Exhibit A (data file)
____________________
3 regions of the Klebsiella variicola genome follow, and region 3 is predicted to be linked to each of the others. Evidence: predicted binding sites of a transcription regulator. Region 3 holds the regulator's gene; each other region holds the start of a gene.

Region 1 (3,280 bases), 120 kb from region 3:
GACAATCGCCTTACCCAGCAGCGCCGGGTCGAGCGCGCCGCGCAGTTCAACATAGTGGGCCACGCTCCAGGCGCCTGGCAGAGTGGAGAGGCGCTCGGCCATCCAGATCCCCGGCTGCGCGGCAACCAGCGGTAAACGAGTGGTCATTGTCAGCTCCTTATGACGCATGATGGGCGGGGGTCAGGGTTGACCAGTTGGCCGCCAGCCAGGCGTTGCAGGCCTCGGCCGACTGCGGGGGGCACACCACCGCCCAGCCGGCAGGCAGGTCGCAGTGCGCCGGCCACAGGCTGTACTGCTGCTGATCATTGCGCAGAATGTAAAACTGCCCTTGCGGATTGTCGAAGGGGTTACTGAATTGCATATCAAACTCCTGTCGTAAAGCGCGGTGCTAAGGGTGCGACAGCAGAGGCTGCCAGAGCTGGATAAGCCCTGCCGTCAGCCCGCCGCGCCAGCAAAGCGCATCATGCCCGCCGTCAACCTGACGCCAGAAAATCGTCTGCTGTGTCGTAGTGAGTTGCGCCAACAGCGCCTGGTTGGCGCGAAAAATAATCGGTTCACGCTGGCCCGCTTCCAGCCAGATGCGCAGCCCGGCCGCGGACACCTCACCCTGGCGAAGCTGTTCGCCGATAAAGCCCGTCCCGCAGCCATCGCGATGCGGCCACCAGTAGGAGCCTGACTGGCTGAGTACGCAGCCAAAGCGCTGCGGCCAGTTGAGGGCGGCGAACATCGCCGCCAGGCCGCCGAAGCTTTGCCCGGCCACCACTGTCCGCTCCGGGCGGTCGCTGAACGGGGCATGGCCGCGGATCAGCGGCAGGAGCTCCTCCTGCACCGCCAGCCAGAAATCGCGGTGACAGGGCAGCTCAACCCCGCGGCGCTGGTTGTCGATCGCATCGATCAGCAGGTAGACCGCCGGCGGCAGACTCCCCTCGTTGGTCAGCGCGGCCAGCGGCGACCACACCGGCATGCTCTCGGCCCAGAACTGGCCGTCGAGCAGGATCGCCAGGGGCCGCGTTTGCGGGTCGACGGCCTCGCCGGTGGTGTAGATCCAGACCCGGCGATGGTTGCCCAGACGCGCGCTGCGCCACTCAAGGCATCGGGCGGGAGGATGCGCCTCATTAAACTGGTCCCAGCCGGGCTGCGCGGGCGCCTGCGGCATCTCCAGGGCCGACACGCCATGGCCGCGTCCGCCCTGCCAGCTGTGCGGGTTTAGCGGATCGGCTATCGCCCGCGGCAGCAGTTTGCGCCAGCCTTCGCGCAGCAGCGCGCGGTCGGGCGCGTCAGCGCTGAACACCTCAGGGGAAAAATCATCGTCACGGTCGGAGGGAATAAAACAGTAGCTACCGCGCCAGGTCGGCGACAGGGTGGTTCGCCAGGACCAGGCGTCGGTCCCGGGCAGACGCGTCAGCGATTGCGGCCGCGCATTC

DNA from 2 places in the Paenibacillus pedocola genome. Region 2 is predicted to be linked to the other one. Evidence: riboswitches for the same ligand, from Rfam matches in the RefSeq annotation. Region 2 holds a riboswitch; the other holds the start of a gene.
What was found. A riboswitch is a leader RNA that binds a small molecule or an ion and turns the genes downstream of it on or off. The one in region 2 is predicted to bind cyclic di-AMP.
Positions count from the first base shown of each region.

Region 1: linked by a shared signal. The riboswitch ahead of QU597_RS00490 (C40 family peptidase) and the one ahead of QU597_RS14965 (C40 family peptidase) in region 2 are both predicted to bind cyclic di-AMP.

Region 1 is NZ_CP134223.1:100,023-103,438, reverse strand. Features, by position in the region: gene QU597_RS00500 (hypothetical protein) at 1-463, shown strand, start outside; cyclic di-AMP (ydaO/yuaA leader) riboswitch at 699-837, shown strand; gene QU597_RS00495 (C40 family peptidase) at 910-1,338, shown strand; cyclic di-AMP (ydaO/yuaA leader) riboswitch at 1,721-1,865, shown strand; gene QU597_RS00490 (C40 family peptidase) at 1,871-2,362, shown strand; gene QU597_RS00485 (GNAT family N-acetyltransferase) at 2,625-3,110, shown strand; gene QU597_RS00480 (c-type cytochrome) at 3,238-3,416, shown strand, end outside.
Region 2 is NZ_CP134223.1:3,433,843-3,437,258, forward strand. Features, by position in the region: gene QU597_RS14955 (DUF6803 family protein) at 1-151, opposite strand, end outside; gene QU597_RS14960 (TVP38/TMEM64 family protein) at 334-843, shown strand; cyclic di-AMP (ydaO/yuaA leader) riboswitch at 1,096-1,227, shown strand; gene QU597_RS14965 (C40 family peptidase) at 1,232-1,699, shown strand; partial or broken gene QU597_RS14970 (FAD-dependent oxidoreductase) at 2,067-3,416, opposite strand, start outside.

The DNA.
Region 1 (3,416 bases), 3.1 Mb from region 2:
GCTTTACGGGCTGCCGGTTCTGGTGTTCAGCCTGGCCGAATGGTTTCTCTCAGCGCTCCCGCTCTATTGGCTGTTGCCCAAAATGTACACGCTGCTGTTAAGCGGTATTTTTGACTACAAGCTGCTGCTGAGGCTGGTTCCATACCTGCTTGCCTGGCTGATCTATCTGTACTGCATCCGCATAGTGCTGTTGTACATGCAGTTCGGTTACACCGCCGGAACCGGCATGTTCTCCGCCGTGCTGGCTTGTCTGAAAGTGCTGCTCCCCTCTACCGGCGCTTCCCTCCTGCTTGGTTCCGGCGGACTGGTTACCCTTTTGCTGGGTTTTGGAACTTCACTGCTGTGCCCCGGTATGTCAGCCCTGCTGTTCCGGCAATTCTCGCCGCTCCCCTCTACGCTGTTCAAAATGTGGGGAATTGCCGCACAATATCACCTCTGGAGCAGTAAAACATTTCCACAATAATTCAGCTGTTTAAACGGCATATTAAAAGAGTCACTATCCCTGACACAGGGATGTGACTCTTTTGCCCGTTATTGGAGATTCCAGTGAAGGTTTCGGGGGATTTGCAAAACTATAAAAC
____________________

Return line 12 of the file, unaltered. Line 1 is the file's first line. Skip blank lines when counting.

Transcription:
GCTTTACGGGCTGCCGGTTCTGGTGTTCAGCCTGGCCGAATGGTTTCTCTCAGCGCTCCCGCTCTATTGGCTGTTGCCCAAAATGTACACGCTGCTGTTAAGCGGTATTTTTGACTACAAGCTGCTGCTGAGGCTGGTTCCATACCTGCTTGCCTGGCTGATCTATCTGTACTGCATCCGCATAGTGCTGTTGTACATGCAGTTCGGTTACACCGCCGGAACCGGCATGTTCTCCGCCGTGCTGGCTTGTCTGAAAGTGCTGCTCCCCTCTACCGGCGCTTCCCTCCTGCTTGGTTCCGGCGGACTGGTTACCCTTTTGCTGGGTTTTGGAACTTCACTGCTGTGCCCCGGTATGTCAGCCCTGCTGTTCCGGCAATTCTCGCCGCTCCCCTCTACGCTGTTCAAAATGTGGGGAATTGCCGCACAATATCACCTCTGGAGCAGTAAAACATTTCCACAATAATTCAGCTGTTTAAACGGCATATTAAAAGAGTCACTATCCCTGACACAGGGATGTGACTCTTTTGCCCGTTATTGGAGATTCCAGTGAAGGTTTCGGGGGATTTGCAAAACTATAAAAC